Alana Arnone

Briefly describe your applied learning experience: 

I am currently working on my honors project with Drs. Kinsey and Priester, exploring the lipid content in muscle cells of migratory vs. non-migratory birds native to California. In order to determine the amount of lipids within the muscle cells the software Image Pro Plus was used to tag micrographs created with the TEM. By setting up a grid over the micrograph I was able to tag lipid, mitochondria, myofibril or extracellular. The migratory status of the bird was unknown during the tagging.

 

How did you get involved in this applied learning experience and what did you hope to gain from it?: 

During my junior year, I took the honors seminar: survey of biological research, which introduced me to the idea of doing undergraduate research. After learning about the different areas of undergraduate research, I contacted Dr. Priester about doing a directed independent study in her lab. After my DIS ended, I expressed interest in continuing the research in an honors project. By continuing with the research I hoped to not only further my knowledge on the subject, but to also further the knowledge for the scientific community as a whole. I also hoped to gain more hands on experience by working in a lab.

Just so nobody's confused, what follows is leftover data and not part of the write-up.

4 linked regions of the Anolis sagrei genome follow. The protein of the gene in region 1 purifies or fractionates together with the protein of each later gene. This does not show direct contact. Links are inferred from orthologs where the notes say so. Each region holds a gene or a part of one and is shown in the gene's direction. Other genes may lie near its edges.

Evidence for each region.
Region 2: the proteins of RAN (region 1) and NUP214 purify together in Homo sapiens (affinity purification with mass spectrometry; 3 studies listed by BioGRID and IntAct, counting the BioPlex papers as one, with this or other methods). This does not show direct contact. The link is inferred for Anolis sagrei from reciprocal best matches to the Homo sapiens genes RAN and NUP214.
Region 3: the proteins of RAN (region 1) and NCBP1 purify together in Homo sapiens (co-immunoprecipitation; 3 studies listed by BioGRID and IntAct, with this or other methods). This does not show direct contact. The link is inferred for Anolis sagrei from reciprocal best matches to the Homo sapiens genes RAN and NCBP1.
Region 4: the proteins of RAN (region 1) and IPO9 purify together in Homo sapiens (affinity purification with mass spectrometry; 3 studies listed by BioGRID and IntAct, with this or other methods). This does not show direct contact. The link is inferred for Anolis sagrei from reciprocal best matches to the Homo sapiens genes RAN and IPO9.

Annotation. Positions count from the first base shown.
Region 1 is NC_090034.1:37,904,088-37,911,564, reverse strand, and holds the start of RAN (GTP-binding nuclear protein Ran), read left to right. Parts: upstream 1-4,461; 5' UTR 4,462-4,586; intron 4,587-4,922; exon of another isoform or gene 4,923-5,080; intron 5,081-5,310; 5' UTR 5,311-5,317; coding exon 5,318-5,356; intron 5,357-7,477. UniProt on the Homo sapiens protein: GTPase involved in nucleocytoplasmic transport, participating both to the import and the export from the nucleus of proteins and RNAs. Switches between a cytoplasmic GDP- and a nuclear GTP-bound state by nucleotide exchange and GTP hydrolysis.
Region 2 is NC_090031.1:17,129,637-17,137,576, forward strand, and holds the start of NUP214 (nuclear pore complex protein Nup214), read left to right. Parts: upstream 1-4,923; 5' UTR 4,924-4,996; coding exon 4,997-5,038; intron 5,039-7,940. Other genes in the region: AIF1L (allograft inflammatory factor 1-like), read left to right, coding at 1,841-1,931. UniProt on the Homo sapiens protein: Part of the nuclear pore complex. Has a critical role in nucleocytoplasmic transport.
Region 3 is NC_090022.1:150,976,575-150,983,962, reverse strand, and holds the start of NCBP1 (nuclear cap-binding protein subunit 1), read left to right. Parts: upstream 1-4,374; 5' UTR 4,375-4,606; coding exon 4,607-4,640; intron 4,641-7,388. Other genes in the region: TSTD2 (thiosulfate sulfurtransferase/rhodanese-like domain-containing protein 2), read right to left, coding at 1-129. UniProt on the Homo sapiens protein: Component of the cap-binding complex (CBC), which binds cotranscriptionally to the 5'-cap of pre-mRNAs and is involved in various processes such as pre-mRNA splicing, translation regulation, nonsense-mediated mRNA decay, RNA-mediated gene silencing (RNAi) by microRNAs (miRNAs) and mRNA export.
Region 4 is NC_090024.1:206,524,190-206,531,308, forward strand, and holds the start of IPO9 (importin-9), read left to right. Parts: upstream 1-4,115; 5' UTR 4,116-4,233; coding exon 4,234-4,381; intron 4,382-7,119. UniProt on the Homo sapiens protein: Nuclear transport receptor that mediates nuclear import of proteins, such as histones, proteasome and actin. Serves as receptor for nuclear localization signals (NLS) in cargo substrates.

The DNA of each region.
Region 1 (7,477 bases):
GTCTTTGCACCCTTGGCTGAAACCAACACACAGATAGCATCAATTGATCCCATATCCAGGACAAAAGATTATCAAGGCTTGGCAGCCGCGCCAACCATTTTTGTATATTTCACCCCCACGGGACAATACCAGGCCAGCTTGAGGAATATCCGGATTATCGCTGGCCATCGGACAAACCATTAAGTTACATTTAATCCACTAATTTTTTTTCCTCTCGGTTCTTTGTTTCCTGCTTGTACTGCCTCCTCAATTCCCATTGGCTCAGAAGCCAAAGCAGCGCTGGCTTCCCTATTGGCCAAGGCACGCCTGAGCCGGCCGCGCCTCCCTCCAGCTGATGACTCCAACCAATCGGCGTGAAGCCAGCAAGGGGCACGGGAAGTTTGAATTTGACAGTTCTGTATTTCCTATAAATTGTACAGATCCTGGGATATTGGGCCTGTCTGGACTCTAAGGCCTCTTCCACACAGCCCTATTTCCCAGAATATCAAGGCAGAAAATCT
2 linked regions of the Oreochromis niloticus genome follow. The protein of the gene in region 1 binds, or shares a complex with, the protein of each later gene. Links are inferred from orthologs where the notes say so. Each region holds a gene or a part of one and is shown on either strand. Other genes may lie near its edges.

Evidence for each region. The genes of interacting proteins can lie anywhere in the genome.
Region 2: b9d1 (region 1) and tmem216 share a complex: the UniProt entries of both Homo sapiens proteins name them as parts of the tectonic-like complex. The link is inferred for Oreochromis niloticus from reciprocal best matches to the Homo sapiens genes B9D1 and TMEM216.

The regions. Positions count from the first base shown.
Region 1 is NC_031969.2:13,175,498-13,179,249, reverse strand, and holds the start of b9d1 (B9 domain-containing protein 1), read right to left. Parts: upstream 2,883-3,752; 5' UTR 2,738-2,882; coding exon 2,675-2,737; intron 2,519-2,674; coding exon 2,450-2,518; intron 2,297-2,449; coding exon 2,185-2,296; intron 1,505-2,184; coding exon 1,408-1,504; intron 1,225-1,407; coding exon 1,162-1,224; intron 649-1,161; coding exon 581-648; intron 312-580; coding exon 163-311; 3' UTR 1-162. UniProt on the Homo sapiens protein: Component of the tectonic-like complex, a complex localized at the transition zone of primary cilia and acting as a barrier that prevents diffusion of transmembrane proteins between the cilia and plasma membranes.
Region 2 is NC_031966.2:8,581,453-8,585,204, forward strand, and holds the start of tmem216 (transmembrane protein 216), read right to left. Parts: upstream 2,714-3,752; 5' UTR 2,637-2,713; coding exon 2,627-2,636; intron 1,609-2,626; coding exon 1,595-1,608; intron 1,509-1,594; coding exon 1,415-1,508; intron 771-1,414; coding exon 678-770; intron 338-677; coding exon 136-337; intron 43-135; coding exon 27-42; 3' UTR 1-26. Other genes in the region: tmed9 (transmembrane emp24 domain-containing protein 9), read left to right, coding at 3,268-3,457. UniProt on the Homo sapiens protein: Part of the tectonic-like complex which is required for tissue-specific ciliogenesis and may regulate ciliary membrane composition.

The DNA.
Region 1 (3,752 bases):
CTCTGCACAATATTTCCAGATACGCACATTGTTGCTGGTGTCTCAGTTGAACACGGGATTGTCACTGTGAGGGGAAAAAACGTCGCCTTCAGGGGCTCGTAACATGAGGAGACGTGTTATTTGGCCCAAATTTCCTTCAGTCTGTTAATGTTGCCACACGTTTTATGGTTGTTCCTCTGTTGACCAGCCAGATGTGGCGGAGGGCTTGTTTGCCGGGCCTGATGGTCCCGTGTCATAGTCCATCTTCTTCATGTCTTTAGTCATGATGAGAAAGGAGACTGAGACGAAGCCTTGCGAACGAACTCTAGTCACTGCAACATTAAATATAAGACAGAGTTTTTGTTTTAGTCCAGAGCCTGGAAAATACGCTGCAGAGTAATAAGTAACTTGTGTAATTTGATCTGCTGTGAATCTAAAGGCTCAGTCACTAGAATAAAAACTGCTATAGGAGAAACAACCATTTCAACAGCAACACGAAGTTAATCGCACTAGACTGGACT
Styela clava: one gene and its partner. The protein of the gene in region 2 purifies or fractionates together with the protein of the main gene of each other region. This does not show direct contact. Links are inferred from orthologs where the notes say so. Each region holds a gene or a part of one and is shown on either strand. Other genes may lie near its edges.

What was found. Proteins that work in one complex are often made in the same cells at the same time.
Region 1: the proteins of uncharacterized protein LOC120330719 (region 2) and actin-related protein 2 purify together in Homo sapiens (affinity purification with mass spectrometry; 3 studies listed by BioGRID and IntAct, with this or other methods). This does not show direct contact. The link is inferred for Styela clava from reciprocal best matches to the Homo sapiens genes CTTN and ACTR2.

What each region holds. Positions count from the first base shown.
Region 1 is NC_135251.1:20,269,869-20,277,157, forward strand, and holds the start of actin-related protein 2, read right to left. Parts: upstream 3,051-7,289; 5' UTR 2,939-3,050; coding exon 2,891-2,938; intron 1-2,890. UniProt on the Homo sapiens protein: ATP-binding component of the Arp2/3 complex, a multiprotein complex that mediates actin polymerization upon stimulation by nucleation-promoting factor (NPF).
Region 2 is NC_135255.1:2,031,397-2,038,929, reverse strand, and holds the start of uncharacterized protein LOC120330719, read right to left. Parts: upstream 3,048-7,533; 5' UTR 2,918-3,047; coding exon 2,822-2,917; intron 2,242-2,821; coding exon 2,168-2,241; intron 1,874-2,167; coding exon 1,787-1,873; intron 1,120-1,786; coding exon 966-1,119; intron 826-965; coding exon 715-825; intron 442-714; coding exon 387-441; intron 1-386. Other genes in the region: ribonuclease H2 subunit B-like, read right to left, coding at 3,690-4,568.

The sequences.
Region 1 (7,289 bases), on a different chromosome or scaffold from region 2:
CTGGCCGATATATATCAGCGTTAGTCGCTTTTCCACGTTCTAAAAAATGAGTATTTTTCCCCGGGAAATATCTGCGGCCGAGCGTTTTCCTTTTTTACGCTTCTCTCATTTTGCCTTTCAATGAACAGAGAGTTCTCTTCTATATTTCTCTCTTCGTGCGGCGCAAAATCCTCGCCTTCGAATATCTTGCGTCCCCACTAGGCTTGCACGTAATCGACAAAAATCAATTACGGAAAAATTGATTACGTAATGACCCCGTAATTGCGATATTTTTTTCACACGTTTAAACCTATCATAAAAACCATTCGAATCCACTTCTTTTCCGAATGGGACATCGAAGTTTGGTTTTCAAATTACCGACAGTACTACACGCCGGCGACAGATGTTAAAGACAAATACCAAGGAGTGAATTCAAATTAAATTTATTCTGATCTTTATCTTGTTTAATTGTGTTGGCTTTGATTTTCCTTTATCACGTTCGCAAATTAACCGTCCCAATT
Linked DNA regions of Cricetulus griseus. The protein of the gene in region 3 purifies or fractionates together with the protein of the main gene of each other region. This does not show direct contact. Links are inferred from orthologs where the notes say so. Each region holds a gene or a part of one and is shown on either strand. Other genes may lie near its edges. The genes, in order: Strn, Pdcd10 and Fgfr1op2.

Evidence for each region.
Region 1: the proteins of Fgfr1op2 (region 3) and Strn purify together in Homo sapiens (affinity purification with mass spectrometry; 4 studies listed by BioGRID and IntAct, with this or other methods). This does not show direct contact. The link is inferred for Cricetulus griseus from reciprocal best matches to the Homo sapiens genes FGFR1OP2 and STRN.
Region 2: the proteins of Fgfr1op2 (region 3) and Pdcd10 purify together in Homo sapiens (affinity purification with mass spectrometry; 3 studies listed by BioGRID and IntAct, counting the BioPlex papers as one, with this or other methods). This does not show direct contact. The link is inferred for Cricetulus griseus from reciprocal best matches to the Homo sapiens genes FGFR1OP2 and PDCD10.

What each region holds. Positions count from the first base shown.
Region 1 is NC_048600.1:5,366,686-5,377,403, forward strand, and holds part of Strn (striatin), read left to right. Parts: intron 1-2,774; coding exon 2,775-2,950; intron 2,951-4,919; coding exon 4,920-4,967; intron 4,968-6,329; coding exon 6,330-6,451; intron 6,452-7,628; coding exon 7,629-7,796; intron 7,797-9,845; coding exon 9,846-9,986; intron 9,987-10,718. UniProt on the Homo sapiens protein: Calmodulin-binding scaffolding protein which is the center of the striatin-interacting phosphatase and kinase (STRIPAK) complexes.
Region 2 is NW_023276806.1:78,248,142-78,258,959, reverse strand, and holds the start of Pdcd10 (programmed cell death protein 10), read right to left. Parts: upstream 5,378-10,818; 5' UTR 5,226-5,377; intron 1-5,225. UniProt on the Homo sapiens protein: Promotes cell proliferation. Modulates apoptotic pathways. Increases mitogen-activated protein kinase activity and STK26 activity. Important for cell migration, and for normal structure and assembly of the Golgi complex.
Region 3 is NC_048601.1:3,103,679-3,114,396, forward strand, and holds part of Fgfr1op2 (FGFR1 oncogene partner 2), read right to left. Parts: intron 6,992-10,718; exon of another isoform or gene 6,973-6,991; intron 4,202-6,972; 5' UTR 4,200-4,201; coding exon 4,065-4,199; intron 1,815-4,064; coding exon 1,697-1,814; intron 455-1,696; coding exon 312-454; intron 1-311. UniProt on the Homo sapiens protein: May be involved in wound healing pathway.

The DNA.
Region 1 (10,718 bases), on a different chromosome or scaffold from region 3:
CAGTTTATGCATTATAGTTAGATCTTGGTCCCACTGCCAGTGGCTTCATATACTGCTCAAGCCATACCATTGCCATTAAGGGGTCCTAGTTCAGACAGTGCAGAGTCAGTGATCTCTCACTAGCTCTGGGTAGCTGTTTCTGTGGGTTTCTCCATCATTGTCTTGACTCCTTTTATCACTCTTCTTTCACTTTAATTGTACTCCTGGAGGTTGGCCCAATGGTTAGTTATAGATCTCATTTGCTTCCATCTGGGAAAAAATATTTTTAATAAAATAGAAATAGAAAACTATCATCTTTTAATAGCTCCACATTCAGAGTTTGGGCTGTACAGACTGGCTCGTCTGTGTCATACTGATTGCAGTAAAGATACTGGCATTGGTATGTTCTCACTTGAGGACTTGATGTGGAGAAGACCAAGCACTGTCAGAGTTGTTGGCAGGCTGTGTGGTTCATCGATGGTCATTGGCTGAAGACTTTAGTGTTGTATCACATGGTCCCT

What did you gain from this experience? What was challenging? What did you learn?: 

Doing the DIS and my honors project allowed me to gain hands on experience while working in a lab, which I believe is very important, especially if one wants to pursue a career in biology. Being able to develop new skills and learn about different lab equipment was a great opportunity.  Also, by working independently I was able to overcome and trouble shoot problems that arise on my own.  The greatest challenge I faced was when the micrographs were blurry, and so it was difficult, but not impossible, to distinguish structures. However, with time and a lot of patience I was able to tag the micrographs. From my DIS and honors project, I learned just how important research is, and how valuable it can be.

In what way will this experience make you a more viable candidate when you are seeking a job or applying for graduate study?: 

Having experience working in a lab and conducting research while as an undergraduate shows the initiative and the drive to pursue knowledge outside the lecture hall. By conducting undergraduate research, I have set myself apart from other applicants. I have shown that I am able to work on a project and formulate ideas on my own. Through working on honors project, I have learned to identify different cell structures, write a scientific paper, as well as present my project to a number of different committees. Having done research has given me an edge over my peers when applying to graduate school, as well as the job market.